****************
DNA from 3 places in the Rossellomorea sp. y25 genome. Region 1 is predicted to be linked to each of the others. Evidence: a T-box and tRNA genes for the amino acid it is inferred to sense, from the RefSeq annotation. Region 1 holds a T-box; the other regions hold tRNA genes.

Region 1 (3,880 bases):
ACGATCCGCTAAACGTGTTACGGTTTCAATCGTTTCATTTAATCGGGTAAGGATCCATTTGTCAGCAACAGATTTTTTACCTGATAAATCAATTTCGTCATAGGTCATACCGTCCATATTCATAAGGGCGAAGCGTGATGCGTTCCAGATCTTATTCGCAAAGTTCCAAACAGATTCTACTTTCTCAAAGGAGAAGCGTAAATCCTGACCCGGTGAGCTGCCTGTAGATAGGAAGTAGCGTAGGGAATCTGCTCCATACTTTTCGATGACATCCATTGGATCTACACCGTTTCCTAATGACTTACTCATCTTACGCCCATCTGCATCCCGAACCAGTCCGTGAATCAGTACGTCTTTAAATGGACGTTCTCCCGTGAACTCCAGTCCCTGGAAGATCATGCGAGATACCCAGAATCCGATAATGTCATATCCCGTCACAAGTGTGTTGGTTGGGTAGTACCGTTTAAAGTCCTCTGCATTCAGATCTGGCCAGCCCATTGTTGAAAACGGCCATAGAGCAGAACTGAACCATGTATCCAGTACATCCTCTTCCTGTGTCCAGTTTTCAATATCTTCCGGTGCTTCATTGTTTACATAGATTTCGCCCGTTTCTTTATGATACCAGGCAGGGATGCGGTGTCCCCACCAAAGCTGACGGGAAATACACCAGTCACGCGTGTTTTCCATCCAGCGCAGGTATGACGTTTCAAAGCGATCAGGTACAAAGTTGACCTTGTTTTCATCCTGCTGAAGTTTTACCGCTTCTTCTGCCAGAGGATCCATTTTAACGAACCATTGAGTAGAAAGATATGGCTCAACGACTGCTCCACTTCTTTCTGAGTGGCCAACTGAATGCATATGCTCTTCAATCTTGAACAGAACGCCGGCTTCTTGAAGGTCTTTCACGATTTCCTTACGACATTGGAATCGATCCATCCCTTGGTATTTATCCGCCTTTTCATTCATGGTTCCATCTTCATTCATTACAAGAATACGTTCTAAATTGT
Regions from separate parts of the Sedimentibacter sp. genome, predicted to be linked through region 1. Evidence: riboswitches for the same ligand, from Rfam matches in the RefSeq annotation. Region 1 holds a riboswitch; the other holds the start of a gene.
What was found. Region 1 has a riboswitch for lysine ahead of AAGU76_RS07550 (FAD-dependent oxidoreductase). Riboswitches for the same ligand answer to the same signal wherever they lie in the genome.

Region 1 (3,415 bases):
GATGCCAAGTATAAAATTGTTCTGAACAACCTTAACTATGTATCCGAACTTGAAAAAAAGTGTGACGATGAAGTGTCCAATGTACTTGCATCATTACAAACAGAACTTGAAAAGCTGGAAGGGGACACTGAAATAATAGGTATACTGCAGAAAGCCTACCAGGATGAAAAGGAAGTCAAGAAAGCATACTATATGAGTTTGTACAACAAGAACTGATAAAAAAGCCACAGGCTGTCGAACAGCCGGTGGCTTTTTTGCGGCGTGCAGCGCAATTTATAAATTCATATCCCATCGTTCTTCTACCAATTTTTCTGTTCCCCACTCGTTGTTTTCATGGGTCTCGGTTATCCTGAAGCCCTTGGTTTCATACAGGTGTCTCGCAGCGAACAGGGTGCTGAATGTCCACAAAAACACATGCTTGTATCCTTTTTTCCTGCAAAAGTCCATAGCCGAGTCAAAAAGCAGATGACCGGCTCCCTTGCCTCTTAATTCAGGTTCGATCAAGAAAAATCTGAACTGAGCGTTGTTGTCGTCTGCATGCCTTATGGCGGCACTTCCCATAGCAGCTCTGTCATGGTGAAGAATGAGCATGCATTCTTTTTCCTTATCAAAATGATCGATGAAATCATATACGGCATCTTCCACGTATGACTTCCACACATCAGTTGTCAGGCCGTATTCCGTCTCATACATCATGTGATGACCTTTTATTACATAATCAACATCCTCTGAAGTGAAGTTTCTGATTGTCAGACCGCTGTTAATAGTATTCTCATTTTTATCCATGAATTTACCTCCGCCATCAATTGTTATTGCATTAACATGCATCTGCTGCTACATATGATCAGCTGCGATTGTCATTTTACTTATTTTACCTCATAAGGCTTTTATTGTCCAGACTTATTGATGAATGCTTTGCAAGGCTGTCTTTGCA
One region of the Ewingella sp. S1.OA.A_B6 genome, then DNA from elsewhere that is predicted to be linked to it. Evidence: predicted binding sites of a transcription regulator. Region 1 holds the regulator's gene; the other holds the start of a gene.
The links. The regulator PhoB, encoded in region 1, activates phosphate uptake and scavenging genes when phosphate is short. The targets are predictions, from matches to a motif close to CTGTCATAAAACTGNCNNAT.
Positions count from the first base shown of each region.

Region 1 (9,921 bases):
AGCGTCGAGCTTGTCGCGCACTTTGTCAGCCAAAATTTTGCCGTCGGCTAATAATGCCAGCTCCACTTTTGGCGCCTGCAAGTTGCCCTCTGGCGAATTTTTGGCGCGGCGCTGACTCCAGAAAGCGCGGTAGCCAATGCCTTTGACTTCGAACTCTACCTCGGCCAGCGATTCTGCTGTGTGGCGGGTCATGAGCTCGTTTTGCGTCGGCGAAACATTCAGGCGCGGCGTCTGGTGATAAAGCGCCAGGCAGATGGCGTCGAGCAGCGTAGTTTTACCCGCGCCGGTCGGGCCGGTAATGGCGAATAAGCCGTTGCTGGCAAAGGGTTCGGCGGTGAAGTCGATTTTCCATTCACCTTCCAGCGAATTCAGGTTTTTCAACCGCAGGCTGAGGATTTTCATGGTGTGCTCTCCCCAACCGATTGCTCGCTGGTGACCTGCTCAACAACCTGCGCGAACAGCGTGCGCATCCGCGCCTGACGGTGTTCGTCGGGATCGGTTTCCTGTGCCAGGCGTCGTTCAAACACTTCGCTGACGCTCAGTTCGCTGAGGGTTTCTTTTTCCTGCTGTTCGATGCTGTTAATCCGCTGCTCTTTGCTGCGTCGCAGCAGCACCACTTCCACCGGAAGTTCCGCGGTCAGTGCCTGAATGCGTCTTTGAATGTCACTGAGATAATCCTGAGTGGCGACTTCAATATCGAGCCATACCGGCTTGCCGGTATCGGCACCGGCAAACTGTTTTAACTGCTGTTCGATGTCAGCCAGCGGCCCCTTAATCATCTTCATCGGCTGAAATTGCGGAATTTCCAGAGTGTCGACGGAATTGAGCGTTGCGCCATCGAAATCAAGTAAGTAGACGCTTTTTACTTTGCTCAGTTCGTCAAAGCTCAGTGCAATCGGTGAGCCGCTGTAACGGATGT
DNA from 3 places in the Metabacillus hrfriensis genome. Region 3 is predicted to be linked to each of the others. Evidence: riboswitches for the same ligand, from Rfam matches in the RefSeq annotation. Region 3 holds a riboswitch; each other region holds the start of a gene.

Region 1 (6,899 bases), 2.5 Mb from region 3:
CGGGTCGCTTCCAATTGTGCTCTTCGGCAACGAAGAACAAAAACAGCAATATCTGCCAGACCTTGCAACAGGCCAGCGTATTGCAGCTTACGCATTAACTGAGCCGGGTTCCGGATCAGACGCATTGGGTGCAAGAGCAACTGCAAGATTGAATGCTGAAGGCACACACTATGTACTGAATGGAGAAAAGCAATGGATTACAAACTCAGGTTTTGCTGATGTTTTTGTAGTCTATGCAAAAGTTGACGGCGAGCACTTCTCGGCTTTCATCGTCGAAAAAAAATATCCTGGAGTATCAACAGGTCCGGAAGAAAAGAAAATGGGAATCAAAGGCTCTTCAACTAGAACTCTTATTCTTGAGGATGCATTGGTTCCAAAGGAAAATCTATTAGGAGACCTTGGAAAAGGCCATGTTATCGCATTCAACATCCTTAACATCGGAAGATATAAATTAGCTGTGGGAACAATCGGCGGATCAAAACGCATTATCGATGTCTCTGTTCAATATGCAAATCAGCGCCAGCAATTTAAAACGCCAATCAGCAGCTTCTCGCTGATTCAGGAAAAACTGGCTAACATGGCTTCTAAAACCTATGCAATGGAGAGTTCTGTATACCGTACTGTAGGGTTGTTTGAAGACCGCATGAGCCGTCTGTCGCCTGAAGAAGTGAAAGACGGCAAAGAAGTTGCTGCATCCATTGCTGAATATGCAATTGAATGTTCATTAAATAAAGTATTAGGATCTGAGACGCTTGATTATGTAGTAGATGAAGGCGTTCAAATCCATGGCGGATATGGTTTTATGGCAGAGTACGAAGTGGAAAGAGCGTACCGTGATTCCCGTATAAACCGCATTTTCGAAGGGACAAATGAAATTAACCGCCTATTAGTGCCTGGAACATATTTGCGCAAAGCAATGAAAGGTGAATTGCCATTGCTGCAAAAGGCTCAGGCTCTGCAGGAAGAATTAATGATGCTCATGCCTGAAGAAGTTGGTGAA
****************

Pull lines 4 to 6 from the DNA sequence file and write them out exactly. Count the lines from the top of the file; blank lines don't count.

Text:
Regions from separate parts of the Sedimentibacter sp. genome, predicted to be linked through region 1. Evidence: riboswitches for the same ligand, from Rfam matches in the RefSeq annotation. Region 1 holds a riboswitch; the other holds the start of a gene.
What was found. Region 1 has a riboswitch for lysine ahead of AAGU76_RS07550 (FAD-dependent oxidoreductase). Riboswitches for the same ligand answer to the same signal wherever they lie in the genome.

Region 1 (3,415 bases):